A publicly available instance is available on, limited to 20 requests per minute and 16k uploads.

The code is also open-source and easily self-hostable.

Full docs can be found in the repo.


The basics

Throughout the rest of this guide, you will see tabbed code blocks. These take the Corn input, parse it using the libcorn JavaScript bindings detailed above, and produce the outputted JSON/YAML/TOML automatically.

Corn is written inside .corn files.

Beginning with the obligatory hello world example:

{ value = "hello world" }

Every Corn file contains a single top-level object. Inside that object, much like JSON, are key/value pairs.

Keys are not quoted and can contain any UTF-8 characters (yes, including emoji…) except whitespace, dots . and equals =. Dots are a special case that we’ll see later on.

Line comments are supported with //.

Values can be any type, again much like JSON:

  a = "hello world" // string
  b = 123 // integer
  c = 3.14 // float
  d = false // boolean
  e = null // null
  f = { } // object
  g = [ ] // array

Note no punctuation is needed between keys.

Corn is very lenient on whitespace and in many places it can be omitted. Keys can all be on one line so long as there is separation between a key and the previous value.

Arrays work in much the same way:

  array = [ "one fish" "two fish" "red fish" "blue fish" ]

Of course, you can mix types including objects in arrays and arrays in objects in any combination to any depth.

  array = [
    "one fish"
    "two fish"
    "red fish"
      complex_fish = true
      name = "Barry"
      age = 2
      eats = [ "other fish" "algae" ]


So far, you’ve seen Corn’s basic syntax. You’re probably thinking it looks pretty close to all the others, so what makes it special? This next section aims to show the cool stuff that answers that.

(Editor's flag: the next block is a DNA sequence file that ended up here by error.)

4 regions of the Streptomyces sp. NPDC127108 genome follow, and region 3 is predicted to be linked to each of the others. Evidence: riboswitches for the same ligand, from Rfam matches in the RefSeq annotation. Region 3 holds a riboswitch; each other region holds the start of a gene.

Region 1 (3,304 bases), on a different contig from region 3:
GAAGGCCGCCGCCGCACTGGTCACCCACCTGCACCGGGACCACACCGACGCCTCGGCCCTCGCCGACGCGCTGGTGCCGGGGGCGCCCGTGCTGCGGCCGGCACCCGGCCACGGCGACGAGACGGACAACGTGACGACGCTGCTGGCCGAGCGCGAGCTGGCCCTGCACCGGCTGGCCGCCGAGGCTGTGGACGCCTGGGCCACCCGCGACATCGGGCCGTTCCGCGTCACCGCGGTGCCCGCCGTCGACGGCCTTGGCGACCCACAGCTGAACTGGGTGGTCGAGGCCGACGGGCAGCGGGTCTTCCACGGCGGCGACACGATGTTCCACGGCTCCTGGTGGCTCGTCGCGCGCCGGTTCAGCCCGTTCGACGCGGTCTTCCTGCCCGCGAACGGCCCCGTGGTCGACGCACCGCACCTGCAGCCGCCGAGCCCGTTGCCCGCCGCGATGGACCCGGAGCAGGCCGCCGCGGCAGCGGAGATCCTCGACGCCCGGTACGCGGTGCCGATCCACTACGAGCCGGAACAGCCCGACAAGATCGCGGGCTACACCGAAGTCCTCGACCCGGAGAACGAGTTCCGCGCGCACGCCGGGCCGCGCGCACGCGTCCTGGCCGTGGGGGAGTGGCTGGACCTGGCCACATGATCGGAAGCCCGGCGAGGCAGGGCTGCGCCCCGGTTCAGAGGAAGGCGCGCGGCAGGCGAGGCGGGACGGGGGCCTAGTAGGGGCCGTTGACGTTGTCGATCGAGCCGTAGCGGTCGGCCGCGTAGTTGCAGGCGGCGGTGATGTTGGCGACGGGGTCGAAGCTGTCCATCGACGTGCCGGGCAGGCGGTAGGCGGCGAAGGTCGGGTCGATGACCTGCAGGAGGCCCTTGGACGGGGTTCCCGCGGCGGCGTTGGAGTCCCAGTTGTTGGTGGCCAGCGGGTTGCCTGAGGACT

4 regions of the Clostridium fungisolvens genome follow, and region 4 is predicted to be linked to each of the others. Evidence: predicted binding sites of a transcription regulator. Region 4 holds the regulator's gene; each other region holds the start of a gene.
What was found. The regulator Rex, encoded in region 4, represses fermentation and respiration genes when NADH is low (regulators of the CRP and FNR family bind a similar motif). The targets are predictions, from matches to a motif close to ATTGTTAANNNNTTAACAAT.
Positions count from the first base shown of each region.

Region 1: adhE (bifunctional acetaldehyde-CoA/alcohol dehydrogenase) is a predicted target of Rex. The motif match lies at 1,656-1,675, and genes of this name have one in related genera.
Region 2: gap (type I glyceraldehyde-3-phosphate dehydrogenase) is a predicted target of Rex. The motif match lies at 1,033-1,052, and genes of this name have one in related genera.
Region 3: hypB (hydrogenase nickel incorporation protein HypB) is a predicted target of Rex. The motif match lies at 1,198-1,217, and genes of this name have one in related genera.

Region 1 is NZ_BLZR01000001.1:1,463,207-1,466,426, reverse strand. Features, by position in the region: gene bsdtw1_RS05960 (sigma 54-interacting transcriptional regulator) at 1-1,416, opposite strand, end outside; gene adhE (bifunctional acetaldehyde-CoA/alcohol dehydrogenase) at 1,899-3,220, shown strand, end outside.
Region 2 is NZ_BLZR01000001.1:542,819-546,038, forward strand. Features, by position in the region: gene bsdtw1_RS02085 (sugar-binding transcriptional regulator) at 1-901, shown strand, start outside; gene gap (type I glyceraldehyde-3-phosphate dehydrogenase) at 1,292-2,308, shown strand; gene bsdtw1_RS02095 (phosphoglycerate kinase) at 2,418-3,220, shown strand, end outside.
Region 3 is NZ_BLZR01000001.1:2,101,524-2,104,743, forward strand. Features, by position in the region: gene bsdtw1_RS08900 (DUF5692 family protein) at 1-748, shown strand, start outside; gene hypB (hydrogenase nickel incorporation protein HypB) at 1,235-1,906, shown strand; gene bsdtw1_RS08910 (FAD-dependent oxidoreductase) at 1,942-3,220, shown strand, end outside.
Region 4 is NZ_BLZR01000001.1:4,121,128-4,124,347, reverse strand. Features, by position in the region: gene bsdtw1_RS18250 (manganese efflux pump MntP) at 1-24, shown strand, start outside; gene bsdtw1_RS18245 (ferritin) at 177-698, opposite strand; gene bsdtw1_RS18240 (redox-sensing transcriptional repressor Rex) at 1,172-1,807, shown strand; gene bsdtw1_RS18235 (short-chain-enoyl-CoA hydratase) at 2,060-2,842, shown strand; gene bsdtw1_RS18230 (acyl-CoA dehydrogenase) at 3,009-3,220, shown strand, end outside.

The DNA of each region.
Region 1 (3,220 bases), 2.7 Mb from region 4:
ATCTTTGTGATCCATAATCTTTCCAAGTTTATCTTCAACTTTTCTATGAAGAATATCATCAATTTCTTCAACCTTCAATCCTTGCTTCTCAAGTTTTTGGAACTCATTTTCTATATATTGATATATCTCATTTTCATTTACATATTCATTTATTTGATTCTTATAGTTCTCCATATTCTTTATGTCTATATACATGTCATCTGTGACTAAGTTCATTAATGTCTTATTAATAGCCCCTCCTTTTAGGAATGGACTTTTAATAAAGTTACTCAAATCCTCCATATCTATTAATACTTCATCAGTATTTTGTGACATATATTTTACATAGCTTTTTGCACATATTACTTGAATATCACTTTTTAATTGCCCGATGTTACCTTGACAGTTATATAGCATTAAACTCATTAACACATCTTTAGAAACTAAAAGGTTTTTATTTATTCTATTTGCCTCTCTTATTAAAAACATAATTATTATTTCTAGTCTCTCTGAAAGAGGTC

The functionality available is kept purposely simple - if you need more power than what Corn offers, a configuration language is probably not the right tool for the job. The few tools available to you here though should prove very powerful.

Key chaining

The first and simplest of the features allows you to chain keys with dot.notation to create nested objects instantly. Chains can be as long as you like, and you can mix/match the two syntaxes as you please. Everything is automatically put in the right place.

  foo = {
    qux = "hello world"
  } = 123


You can optionally write a let { } in block before the top-level object. This allows you to declare “input” values, which are effectively constants.

Every input declaration and reference starts with a dollar $, making them easy to spot.

Inputs can be of any value type, and you can use inputs in place of values at any point.

let {
  $myValue = 1234
} in {
  foo = $myValue

You can also reference inputs from other inputs:

let {
  $myValue = 1234
  $myValueArray = [ $myValue ]
} in {
  foo = $myValueArray

You can also ‘environment inputs’, using the $env_ prefix, which read their value from environment variables. These do not need to be declared, although you can to provide a fallback.

let {
    // this is not required if `MY_VALUE` env var is set -